Heady with anticipation for their recent show with the legendary Dying Fetus, Getintothis’ Laura Coppin caught up with Goatwhore’s Ben Falgoust to discuss their new album, touring pressures and some difficult choices.
Friday 21 November was as miserable an evening as one could possibly wish for; blanketed with freezing drizzle, heavy clouds, and a biting wind. On top of this, Goatwhore had the misfortune to arrive several hours later than planned – yet despite the resultant scramble to get everything ready singer Ben remained remarkably serene. Coolly finding an impromptu interview spot on their tour bus, the charismatic singer soon had us settled and ready to go.
So, how is the tour going so far?
The tour is going really fucking good, really good. I can’t over emphasise how really good it’s going. Dying Fetus has a really great fan base out here, and I think in general that kind of helps.
I mean nothing against everyone else, like us, like Malevolence and Fallujah, ‘cause we’re certainly pulling in certain amounts – but Dying Fetus have been over here so many times and they’ve kind of built their ground, which is good for the rest of us, because it puts us all in front of a lot of new ears, new eyes.
It’s definitely a good thing, but things have been going really good and it’s still really early in the tour – we have until December 19, so…
How has it been playing with them?
It’s been good, everybody gets along really well, and everything runs really smooth. I really have no complaints. I mean, I don’t really have any complaints about touring anyway, touring is what it is. You have your bad days and you have your good days, but overall everybody’s attitudes are really great. Everybody works together as a unit, and it works out really well.
Is it a very different experience touring Europe as opposed to the States?
Oh yeah, I mean it’s very different. This is different [the tour bus], because in the States we tour in a van with a trailer. Sometimes we’ve come over here in the past and we’ve been in sprinter vans, but they do this thing where they stick three bands or whatever in one of these.
So there’s bunks all up top and a little bottom lounge and everything, that helps out too because basically you get to the end of the night after you finish packing stuff, putting things away, you can come down here and have a drink or you can go to your bunk and go to bed. You don’t have to worry about driving to the next place and stuff like that, so that’s really cool.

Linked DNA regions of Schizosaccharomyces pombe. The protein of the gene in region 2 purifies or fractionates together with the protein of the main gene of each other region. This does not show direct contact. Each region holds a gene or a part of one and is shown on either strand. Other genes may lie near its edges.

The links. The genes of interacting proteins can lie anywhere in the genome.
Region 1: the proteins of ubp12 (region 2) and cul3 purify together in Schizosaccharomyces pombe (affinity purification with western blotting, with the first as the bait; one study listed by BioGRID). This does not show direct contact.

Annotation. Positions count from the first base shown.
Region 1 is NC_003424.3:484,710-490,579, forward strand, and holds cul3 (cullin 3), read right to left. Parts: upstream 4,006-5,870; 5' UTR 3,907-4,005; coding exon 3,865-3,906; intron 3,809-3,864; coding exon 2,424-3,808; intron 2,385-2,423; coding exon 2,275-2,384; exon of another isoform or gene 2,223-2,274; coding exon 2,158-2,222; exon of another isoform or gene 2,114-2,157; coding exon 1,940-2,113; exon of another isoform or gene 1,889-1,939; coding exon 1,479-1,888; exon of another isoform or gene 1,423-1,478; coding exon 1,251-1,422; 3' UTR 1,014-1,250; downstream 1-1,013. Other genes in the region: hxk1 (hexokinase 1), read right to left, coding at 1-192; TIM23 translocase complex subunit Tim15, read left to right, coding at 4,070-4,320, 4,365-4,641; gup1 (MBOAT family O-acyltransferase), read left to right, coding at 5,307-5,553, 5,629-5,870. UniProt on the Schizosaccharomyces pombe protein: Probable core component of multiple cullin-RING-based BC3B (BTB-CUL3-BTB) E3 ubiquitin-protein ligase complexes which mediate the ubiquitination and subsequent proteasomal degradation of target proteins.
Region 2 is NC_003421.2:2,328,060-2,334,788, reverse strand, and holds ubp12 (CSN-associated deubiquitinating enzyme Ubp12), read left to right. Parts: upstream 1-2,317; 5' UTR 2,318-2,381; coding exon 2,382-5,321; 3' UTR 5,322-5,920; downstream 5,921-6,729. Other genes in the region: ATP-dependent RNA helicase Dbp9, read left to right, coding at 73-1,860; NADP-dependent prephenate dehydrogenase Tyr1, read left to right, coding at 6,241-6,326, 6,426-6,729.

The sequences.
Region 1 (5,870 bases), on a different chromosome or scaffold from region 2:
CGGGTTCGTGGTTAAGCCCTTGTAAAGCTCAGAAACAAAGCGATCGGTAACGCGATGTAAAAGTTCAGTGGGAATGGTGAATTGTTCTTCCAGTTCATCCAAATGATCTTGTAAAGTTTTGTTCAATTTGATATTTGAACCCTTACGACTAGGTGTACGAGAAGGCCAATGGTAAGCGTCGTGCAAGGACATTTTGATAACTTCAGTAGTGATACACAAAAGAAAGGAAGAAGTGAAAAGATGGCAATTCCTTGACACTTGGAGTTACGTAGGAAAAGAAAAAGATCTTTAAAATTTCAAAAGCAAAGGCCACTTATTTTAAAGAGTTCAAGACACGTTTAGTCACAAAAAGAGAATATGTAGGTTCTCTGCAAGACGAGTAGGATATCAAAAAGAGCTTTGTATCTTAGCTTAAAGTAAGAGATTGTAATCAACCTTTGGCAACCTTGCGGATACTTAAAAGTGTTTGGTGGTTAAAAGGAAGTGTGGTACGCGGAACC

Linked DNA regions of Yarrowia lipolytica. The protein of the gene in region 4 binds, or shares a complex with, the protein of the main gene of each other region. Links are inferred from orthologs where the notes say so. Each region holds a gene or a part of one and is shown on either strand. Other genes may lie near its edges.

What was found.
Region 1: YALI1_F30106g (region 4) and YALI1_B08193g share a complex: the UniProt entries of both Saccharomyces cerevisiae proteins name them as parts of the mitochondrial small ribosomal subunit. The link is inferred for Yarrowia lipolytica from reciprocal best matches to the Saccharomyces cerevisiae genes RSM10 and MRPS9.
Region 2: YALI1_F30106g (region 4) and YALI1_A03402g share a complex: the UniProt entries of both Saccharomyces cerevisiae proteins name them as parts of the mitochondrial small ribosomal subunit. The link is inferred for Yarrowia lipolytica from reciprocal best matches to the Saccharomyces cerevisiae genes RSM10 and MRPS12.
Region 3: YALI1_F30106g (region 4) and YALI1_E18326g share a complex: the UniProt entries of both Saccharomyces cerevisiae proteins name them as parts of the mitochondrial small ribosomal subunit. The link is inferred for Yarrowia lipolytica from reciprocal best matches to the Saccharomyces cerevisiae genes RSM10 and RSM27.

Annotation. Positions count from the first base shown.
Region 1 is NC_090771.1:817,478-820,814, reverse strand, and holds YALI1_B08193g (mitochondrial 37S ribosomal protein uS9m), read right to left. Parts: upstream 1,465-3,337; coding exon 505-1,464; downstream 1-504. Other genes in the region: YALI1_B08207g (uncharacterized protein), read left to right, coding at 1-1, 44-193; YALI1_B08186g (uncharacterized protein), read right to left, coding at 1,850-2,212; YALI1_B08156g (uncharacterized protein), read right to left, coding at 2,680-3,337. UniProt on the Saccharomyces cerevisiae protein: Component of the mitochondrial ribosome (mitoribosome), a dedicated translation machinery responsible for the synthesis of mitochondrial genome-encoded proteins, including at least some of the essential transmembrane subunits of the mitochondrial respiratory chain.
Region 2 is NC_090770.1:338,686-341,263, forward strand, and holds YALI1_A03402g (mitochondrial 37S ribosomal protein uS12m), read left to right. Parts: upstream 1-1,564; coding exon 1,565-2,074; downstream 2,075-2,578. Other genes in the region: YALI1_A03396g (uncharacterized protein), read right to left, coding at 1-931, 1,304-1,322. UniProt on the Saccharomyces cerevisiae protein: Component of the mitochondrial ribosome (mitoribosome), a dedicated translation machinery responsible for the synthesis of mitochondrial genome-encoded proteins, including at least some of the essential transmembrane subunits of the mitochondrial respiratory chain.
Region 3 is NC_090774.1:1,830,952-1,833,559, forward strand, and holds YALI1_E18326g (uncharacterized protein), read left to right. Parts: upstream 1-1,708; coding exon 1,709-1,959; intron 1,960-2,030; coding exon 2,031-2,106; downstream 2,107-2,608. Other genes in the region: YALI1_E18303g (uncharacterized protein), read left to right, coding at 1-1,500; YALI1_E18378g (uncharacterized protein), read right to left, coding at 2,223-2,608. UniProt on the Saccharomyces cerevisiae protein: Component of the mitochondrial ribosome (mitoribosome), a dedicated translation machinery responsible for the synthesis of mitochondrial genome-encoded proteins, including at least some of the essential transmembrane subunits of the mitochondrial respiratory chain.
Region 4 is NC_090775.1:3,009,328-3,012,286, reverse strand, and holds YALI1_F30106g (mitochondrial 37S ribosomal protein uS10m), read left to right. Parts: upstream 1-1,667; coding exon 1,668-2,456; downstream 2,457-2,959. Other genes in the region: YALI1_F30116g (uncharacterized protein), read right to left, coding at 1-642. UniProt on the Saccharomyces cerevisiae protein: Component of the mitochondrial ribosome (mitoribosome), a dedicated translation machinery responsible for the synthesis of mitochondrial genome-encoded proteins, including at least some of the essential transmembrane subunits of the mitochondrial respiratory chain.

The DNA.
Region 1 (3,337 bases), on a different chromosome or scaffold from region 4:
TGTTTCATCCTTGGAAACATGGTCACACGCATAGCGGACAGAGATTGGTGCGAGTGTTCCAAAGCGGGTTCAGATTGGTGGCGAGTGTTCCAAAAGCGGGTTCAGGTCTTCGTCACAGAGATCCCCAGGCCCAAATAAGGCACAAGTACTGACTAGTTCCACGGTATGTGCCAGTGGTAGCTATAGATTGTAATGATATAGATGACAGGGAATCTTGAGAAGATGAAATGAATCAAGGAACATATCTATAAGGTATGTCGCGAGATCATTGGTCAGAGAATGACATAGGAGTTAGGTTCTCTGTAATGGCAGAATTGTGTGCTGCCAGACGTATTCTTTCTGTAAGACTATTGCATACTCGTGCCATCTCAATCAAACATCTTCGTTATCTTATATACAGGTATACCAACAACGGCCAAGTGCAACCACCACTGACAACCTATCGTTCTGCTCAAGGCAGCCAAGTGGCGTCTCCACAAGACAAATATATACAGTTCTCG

Other than that, yeah there’s a lot of differences in that a lot of venues in the US don’t have showers, the catering is really kind of [blows raspberry]… out here it seems like they care a little but more.
It seems like the scene is a little different in terms of how it takes in metal, because the US is so big. Some of the major cities do really well, but when you get all in between that’s when it gets really hard because underground metal is just a big stretch in the mid-US.
Does the distance make it much more gruelling touring there?
Sometimes. I guess we’ve done it so many times that we’re used to it, it doesn’t really hit us that bad any more. I remember in the early days, it was like wow… when you get out West you get a lot of long drives, 8-10 hours driving the next day to the next town.
That really starts to take its toll on you all sleep-wise, getting rest you know, moving on to the next thing. But overall we all know what we got ourselves into, so we can’t really complain about it.
What would you say everyone can expect from tonight’s show?
Very high intensity, very in your face, you know? We’re definitely more of a live band than anything. A lot of times we try to capture what we are on a live recording but I don’t think we’re ever going to be able to do that, because in a live setting it’s so much more different.
You feed off the crowd and how everything works as a unit kind of, in that association, we’ll never be able to capture that in the studio. So definitely, if you know the music and you’ve heard us before to see it live is a whole different aspect. I mean, that’s all I can really say.
You’ve still managed to get quite a raw sound on Constricting the Rage of the Merciless though..
Oh yeah, I know, I’m not saying anything bad about the recordings. There’s just something about the live setting. We definitely should be tight because we’ve been playing on tour for a while now, but overall there’s just something about that live setting – when you have all the people there, and everybody’s into it, you’re into it, and it’s just going back and forth… the intensity from that, well.
How are your new songs going down with the audiences?
They’re going really good! Even with people who aren’t really familiar with us at this point it’s been going really good, and we brought CDs with us which we’re currently out of right now, those were moving really well; a lot of people just turning on to us like “oh wow, this is really great, have you got a CD?”. We’re definitely doing our end of the work of turning over new people and stuff like that, so it’s good.
How would you describe your sound to someone who had never heard your music?
I usually just call it heavy metal, but the terms are so broad now and they explain so much – you have death metal, you have thrash metal, you have black metal, hardcore, metalcore… I just say heavy metal because we have so many different influences that are involved in our stuff.
We go back to a lot of classic stuff like Judas Priest, Celtic Frost, Venom, Black Sabbath. All of these older elements, from the conception of the band ‘til now, we always went back to them. We listen to modern things, but when we’re working on stuff we always go back to the more classical format. If anything we’re kind of reinventing, but offering it out in our perception, in a way we are now. We take more of a traditional approach to things, so that’s why I say heavy metal in general.
When I was younger you didn’t have the internet to check things out on, whereas nowadays you can – you don’t need to go and purchase something in order to check out a few songs. You can just go online somewhere and pick things up. So if someone’s sat there like “What do they sound like? What are they like?” why don’t you just take the time and go dig it up and find it?
It’s as easy as a Google search and BAM the songs are there to get the idea of. So if anything, take the time to check us out and if you’re interested them come to a show and see if that takes it even further; to another level.
Have you found that the internet age has helped you to get your music out there?
It has its good and its bad, I’m not one of these people to speak against the whole streaming thing, like Spotify, or downloading… there’s so many records that come out every week, and people only have so much money to spend. You can’t expect everyone to be dropping four hundred pounds, or dollars, or euros, on records every month when they have so much other stuff to pay for.